T-SQL Tuesday #150 – Your First Technical Job

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Welcome to T-SQL Tuesday 150. This month, Kenneth Fisher (Blog | Twitter) asked us about our first technical job.

I’ve talked before about my first technical job for what feels like too many posts. So I will go back even further to my first job that required domain-specific knowledge.

Today, I will about being a DBA and being a beach lifeguard. Well, I’m going to attempt to anyway.

Are there any similarities between the two?

Pre-conceived notions

First up, we have the notion that comes with the jobs. 

Baywatch deeply colours the picture that springs to mind when thinking of lifeguards.

Athletic supermodels and super hunks, slow-motion springing across the beach, rescue buoy in hand, ready to save lives!

Have you ever tried to run across beaches in Ireland? 

90% of them are sharp stones! I’ve heard that the same percentage of statistics are made up, but I think you can get the picture. 

It’s not so much sprinting across the beach as speed limping while being pelted with rain.

Ideas of DBA-ness, while not as universal as lifeguarding, also had the same gallant imagery for me. 

Dreams of the heroic DBA, toiling at the keyboard, magically reviving downed servers, recovering data from corrupted DBs against all odds.
A sage wizard in the corner who can safely navigate the waters of performance traps.

Romantic ideas, eh? 

I’ve since re-defined that. Not so much a wizard as it is a cinema usher.

Rushing around, trying to have things in the proper place before the next deadline.
Cleaning up after people have thoroughly enjoyed themselves. 
Attempting to keep a low profile while keeping things moving along. 
Trying not to gorge on food while you work…no? Just me?

Oddly though, I enjoy(ed) both. 

Lifeguarding, even with its rocks and rain and day-long stretches of staring at an empty sea, and DBA work, even with its constant shift of intense workloads and tight deadlines.

What about the differences though?


There is a defined method to becoming a lifeguard, and certifications are required.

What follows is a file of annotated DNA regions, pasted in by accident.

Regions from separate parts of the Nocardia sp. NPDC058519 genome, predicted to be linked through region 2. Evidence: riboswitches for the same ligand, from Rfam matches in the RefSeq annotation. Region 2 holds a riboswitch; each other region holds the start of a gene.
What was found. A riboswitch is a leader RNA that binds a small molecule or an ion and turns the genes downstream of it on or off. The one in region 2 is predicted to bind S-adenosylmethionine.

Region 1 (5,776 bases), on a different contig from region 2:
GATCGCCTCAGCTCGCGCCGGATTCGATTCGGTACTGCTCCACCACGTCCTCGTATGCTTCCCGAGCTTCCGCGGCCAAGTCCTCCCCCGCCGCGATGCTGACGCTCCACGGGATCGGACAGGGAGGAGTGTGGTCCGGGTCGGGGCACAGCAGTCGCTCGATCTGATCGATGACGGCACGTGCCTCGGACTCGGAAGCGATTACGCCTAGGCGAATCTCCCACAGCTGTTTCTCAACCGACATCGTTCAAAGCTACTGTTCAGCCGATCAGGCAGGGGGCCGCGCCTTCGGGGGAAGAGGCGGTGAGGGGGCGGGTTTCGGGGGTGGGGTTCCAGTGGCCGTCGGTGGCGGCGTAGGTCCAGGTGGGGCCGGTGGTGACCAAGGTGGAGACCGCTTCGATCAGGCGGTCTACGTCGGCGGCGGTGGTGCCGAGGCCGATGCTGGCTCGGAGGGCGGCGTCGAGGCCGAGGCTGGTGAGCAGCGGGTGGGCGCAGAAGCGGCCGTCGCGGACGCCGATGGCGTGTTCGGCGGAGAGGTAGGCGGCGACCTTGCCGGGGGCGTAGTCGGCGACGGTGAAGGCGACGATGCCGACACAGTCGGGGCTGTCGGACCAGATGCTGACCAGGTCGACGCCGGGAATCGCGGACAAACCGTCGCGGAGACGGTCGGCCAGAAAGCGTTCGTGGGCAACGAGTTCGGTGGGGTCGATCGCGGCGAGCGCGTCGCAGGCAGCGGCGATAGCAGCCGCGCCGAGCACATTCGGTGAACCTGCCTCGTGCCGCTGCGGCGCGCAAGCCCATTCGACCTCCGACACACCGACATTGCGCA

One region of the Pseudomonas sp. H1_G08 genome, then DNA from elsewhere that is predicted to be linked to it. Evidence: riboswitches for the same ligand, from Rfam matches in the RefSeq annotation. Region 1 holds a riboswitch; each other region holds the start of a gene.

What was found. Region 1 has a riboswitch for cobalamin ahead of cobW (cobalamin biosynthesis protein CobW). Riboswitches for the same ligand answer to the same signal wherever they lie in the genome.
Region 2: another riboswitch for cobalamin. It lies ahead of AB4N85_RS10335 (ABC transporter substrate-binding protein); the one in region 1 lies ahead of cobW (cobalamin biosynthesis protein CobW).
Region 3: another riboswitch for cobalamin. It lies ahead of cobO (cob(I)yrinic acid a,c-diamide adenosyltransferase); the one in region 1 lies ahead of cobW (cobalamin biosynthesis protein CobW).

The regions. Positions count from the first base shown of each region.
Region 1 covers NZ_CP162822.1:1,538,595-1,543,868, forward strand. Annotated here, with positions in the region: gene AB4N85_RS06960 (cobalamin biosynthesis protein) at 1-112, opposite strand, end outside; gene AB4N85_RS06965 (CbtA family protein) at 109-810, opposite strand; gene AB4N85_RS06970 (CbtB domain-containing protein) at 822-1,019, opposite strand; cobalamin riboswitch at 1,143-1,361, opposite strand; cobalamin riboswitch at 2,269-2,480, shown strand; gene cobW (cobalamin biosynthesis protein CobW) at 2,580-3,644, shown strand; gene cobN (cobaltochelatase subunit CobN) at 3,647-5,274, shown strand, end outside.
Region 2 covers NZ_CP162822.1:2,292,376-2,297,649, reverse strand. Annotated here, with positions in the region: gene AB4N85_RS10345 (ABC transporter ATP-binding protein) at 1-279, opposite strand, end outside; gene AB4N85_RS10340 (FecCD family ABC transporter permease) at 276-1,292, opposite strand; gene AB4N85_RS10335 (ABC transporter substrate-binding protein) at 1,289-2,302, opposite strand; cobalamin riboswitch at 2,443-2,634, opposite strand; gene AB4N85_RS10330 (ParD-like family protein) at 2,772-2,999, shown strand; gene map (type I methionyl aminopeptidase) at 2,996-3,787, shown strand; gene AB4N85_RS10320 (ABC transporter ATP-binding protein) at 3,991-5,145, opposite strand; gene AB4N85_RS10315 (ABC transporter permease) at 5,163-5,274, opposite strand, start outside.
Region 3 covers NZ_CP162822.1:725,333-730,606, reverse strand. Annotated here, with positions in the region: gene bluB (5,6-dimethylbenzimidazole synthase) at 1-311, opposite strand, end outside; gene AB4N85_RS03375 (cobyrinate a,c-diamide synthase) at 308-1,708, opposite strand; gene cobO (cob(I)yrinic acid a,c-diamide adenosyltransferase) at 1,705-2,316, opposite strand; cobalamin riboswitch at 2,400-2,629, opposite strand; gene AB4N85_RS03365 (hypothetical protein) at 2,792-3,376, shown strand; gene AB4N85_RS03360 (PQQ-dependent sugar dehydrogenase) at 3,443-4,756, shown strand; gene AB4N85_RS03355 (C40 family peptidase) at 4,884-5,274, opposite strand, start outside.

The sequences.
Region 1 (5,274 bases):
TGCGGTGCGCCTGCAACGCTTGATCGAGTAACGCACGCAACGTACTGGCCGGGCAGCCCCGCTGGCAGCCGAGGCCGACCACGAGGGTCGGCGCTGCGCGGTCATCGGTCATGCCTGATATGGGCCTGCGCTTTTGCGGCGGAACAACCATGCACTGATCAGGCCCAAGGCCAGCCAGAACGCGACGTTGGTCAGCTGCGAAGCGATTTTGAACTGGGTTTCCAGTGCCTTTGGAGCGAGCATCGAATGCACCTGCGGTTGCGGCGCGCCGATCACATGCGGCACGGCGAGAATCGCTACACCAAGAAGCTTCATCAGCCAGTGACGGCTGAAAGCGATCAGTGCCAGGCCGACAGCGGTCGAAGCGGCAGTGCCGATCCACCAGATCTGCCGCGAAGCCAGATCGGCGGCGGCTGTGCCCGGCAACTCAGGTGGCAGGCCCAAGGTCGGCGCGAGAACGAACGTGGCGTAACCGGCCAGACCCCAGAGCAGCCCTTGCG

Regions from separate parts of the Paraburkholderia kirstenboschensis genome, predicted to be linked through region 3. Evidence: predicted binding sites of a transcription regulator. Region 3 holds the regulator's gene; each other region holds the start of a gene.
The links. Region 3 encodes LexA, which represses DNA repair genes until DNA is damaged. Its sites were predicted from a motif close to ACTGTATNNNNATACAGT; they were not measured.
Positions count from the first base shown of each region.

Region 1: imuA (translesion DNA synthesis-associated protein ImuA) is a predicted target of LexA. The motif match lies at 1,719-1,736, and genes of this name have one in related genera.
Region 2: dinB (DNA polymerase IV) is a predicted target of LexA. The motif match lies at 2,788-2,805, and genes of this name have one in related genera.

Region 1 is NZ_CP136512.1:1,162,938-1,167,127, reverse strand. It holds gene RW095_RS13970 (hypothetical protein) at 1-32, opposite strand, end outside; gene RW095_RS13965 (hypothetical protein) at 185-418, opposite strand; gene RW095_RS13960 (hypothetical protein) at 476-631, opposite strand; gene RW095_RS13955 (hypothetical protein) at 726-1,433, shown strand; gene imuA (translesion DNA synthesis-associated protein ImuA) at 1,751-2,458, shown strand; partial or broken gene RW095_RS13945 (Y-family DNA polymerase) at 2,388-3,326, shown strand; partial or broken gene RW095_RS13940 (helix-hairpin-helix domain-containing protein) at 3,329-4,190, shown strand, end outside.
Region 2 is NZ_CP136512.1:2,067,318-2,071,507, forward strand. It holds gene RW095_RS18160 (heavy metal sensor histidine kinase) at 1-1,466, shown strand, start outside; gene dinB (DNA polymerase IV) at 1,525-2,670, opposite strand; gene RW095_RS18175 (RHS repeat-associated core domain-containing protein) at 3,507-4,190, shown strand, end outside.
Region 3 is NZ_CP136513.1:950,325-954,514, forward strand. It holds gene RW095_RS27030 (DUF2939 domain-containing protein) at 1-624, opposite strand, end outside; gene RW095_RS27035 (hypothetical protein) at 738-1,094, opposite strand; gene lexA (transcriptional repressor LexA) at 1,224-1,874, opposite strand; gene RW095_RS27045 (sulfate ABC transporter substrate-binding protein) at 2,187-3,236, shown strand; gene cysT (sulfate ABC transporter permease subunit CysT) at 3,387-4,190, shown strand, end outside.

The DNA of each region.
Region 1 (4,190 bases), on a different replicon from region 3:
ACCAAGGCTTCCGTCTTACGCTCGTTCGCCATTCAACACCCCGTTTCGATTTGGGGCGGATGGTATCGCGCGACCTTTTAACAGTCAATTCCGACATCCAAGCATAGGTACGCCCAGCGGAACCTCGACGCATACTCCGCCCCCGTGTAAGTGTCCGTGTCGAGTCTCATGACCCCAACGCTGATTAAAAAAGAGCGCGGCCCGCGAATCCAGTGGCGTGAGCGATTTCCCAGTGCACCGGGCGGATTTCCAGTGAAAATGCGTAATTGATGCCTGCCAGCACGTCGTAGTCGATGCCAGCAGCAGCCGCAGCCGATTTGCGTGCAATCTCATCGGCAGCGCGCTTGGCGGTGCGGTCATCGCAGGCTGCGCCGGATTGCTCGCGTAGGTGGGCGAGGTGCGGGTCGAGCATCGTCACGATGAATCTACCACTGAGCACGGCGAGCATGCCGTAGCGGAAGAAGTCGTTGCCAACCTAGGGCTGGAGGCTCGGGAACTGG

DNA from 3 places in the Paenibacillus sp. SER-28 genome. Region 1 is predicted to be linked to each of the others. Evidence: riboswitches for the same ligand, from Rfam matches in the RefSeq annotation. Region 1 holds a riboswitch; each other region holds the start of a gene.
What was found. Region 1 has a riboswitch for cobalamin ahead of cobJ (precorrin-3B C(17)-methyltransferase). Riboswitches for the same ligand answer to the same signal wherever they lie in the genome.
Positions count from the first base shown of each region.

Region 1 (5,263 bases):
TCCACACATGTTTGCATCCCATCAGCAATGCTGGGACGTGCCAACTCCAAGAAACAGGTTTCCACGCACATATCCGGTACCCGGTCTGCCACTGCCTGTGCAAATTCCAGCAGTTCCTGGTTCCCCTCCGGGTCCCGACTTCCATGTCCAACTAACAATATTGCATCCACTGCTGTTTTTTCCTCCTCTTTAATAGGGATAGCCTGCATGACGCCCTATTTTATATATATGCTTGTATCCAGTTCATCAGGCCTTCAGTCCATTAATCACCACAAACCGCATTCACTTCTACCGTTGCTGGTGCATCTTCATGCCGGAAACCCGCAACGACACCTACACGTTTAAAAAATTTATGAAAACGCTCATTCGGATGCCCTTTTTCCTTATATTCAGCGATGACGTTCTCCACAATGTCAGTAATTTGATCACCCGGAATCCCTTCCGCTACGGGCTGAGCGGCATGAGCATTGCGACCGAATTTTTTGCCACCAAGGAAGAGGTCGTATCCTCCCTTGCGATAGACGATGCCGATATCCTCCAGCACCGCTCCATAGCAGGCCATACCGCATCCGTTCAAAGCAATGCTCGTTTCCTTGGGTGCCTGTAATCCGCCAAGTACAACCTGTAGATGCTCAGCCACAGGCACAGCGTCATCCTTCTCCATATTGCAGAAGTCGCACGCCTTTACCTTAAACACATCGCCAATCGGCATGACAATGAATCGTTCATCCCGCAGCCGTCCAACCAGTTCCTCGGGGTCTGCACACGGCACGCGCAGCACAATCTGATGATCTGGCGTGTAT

There are practical tests, and there are renewals. There are exams on nearly everything! 
Actually not everything; they don’t test if you can run on stones.

These certs are required – “ no cert-y, no lifeguard-y “, a former teacher used to say. 

He was friendly, but I don’t think his poetry career ever really took off.

Once you were certified, though, that was it. All done until your next renewal or CPR techniques got updated.

DBAs, not so much. 

It’s all on you.

This job is the only one I know of where we have a phrase for someone who “fell” into the role. Either due to proximity to the server or from mistakenly looking up when a manager mentions the word “database”.

There are shops where you can get by just ensuring that backups get taken – maybe restoring the odd backup to get data from a deleted table.

There are also places where the constant thrum of projects and daily work and new technologies will have you sprinting to keep up.

Sure, there are certifications out there, but they change as much as the underlying technology changes. 

There is no ” definition of done ” despite people creating videos, lectures, and courses about it. You learn and learn and continue learning until people stop producing new technologies.

Take a guess what happens then? Here’s a hint, it rhymes with “a mother mew fecknowledgy”…

Sorry, he was an influential teacher….

So now for the million dollar question: which job do I like best?

It depends.

Author: Shane O'Neill

DBA, T-SQL and PowerShell admirer, Food, Coffee, Whiskey (not necessarily in that order)...

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